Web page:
United Nations Mercenary Convention

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The United Nations Mercenary Convention, officially the International Convention against the Recruitment, Use, Financing and Training of Mercenaries, is a 2001 United Nations treaty that prohibits the recruitment, training, use, and financing of mercenaries. At the 72nd plenary meeting on 4 December 1989, the United Nations General Assembly concluded the convention as its resolution 44/34. The convention entered into force on 20 October 2001[1] and has been ratified by 35 states.

Article 1 (Definition of mercenary)[edit]

Article 1 of the Convention has the following definition of a mercenary:

1. A mercenary is any person who:

(a) Is specially recruited locally or abroad in order to fight in an armed conflict;
(b) Is motivated to take part in the hostilities essentially by the desire for private gain and, in fact, is promised, by or on behalf of a party to the conflict, material compensation substantially in excess of that promised or paid to combatants of similar rank and functions in the armed forces of that party;
(c) Is neither a national of a party to the conflict nor a resident of territory controlled by a party to the conflict;
(d) Is not a member of the armed forces of a party to the conflict; and
(e) Has not been sent by a State which is not a party to the conflict on official duty as a member of its armed forces.

2. A mercenary is also any person who, in any other situation:

(a) Is specially recruited locally or abroad for the purpose of participating in a concerted act of violence aimed at:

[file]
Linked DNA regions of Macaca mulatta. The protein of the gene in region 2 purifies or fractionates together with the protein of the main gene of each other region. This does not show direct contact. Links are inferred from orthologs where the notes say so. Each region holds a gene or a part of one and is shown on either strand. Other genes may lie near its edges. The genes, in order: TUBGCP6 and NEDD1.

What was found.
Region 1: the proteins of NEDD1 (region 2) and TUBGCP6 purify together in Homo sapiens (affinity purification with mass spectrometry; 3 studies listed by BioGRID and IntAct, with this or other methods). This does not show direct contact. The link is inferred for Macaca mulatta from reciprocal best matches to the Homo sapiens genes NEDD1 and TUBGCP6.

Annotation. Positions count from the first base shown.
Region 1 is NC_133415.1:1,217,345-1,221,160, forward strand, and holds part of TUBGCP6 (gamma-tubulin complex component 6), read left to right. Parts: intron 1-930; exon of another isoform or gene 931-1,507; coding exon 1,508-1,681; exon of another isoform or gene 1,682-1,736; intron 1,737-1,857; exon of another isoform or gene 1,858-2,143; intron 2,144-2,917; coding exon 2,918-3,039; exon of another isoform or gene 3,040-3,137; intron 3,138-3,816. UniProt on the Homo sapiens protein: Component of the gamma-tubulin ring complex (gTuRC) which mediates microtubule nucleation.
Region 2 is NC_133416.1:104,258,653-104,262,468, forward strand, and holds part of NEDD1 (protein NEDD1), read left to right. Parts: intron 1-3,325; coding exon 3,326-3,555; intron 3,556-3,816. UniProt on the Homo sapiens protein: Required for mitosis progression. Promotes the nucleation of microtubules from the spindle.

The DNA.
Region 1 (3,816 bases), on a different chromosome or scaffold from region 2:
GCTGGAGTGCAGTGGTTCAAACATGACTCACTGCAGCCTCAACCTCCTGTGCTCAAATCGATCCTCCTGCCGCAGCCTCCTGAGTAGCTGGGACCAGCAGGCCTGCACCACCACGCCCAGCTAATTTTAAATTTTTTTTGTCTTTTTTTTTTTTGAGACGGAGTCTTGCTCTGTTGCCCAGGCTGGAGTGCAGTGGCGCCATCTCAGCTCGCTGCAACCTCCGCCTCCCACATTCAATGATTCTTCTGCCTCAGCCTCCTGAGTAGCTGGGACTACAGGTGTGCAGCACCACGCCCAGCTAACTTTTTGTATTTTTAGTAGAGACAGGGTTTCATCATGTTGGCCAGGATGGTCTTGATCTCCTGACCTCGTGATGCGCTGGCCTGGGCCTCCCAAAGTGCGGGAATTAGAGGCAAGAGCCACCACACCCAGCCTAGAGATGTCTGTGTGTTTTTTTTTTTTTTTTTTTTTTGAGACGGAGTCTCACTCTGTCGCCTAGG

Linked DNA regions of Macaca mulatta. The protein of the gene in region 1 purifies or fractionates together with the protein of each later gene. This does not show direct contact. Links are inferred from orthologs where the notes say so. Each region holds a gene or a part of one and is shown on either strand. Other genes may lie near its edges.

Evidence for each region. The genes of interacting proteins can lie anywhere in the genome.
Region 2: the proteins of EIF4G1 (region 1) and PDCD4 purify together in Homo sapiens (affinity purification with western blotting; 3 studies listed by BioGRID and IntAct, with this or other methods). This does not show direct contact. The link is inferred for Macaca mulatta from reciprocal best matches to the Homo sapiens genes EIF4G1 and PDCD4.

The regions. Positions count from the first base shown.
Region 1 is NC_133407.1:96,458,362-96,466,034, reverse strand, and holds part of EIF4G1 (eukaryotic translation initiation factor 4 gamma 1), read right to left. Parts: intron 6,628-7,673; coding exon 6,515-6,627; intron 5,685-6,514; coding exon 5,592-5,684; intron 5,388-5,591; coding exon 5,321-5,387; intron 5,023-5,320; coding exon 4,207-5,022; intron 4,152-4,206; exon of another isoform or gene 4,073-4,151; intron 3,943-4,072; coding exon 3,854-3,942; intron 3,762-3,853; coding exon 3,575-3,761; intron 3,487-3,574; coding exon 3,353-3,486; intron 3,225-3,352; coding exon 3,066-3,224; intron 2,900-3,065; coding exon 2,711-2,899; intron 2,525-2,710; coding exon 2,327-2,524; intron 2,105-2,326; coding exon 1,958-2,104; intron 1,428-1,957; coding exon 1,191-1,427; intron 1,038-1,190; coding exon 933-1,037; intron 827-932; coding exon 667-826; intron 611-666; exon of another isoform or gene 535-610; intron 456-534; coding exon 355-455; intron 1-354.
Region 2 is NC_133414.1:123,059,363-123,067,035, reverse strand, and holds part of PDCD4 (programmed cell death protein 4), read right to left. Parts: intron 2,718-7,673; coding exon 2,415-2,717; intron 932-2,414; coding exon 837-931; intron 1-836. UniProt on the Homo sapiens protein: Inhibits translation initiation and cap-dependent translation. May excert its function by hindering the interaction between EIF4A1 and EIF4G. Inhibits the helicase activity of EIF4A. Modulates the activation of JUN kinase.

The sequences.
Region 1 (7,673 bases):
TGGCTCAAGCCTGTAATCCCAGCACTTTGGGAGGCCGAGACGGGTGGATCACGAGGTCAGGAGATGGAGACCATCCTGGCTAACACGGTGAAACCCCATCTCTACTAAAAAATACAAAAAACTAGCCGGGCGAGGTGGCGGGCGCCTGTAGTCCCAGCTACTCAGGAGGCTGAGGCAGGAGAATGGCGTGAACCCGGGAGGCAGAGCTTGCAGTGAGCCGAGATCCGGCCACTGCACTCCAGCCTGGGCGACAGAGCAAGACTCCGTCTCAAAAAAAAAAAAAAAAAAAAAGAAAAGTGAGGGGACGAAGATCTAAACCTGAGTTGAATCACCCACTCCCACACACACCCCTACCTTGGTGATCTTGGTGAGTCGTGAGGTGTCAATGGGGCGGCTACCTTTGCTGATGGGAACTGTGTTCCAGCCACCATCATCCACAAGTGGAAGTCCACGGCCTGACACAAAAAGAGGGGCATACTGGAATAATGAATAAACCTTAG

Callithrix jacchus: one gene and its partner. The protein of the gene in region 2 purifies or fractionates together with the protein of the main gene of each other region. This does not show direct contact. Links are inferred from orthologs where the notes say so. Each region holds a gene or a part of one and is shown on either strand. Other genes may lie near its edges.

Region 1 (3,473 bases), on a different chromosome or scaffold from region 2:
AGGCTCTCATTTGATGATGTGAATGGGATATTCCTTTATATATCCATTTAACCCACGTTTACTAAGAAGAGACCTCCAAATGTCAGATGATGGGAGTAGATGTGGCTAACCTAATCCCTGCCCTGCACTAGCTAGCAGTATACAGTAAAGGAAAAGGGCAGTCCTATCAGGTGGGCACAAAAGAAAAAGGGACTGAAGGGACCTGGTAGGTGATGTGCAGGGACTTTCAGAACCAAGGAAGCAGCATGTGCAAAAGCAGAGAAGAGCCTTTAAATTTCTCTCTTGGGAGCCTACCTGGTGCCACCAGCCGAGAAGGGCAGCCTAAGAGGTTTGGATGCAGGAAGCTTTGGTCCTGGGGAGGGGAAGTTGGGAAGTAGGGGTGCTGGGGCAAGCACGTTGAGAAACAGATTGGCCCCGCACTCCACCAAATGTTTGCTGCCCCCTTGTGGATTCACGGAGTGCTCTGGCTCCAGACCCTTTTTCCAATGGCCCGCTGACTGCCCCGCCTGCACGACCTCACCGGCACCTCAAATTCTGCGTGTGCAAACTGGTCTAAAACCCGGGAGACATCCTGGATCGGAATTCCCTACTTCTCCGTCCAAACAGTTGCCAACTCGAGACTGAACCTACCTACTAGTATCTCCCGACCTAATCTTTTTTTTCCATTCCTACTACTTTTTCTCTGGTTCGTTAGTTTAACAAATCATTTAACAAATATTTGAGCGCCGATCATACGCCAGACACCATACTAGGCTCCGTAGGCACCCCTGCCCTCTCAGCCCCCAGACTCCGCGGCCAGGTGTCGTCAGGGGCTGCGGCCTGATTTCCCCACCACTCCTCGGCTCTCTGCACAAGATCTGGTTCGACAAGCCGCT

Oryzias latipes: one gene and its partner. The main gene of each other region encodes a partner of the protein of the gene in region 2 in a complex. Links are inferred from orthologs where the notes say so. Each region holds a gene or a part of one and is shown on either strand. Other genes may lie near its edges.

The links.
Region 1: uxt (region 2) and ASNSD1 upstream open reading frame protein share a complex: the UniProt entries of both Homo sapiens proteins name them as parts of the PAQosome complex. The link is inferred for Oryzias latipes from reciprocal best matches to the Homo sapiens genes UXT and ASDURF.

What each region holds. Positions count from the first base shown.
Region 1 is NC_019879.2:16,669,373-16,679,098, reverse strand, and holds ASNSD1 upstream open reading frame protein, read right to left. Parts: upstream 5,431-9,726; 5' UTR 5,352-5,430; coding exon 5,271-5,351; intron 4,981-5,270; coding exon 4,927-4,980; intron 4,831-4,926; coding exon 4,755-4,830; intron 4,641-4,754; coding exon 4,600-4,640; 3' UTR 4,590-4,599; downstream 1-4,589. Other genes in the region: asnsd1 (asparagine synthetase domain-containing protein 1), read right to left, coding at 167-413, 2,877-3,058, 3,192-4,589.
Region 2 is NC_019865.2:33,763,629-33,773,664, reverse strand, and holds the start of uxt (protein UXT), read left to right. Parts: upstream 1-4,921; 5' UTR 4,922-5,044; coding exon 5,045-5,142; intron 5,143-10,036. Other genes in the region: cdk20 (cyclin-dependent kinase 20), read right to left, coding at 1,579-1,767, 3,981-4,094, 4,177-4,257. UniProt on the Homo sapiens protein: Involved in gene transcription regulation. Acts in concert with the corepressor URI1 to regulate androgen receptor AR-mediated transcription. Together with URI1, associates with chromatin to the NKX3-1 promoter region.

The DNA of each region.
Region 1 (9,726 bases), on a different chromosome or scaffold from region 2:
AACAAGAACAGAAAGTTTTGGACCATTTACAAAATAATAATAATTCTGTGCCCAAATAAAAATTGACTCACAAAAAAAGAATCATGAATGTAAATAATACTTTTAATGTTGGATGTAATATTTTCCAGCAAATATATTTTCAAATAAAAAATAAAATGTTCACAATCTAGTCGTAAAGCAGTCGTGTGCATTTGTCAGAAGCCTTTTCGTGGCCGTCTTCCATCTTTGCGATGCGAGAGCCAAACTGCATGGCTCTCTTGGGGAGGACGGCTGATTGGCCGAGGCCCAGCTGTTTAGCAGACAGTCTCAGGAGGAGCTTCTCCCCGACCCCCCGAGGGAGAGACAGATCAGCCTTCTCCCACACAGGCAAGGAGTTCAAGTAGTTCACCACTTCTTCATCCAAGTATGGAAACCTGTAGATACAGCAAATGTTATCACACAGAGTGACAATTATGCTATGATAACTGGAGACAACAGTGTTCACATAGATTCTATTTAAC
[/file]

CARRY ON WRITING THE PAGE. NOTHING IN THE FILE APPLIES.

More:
(i) Overthrowing a Government or otherwise undermining the constitutional order of a State; or
(ii) Undermining the territorial integrity of a State;
(b) Is motivated to take part therein essentially by the desire for significant private gain and is prompted by the promise or payment of material compensation;
(c) Is neither a national nor a resident of the State against which such an act is directed;
(d) Has not been sent by a State on official duty; and
(e) Is not a member of the armed forces of the State on whose territory the act is undertaken.
— UN Mercenary Convention[1]

One time Judge Advocate Todds S. Milliard has argued that the convention and Article 47 of Protocol Additional to the Geneva Conventions of 12 August 1949, and relating to the Protection of Victims of International Armed Conflicts (Protocol I) are designed to cover the activities of mercenaries in post colonial Africa, and do not address adequately the use of private military companies by sovereign states.[2]

Article 2[edit]

"Any person who recruits, uses, finances or trains mercenaries, as defined in article 1 of the present Convention, commits an offence for the purposes of the Convention."[3]

Article 3[edit]

"1. A mercenary, as defined in article 1 of the present Convention, who participates directly in hostilities or in a concerted act of violence, as the case may be, commits an offence for the purposes of the Convention.

2. Nothing in this article limits the scope of application of article 4 of the present Convention."[3]

The article does not state that the convention condemns the Mercenary but that states should consider it as a offence and condemn it under the convention. They are not compulsorily to be judged by UN but it is not précised how states should prosecute them.

Article 4[edit]

"An offence is committed by any person who:

(a) Attempts to commit one of the offences set forth in the present Convention;

(b) Is the accomplice of a person who commits or attempts to commit any of the offences set forth in the present Convention."[3]

Article 5[edit]

"1. States Parties shall not recruit, use, finance or train mercenaries and shall prohibit such activities in accordance with the provisions of the present Convention.

2. States Parties shall not recruit, use, finance or train mercenaries for the purpose of opposing the legitimate exercise of the inalienable right of peoples to self-determination, as recognized by international law, and shall take, in conformity with international law, the appropriate measures to prevent the recruitment, use, financing or training of mercenaries for that purpose.

3. They shall make the offences set forth in the present Convention punishable by appropriate penalties which take into account the grave nature of those offences."[3]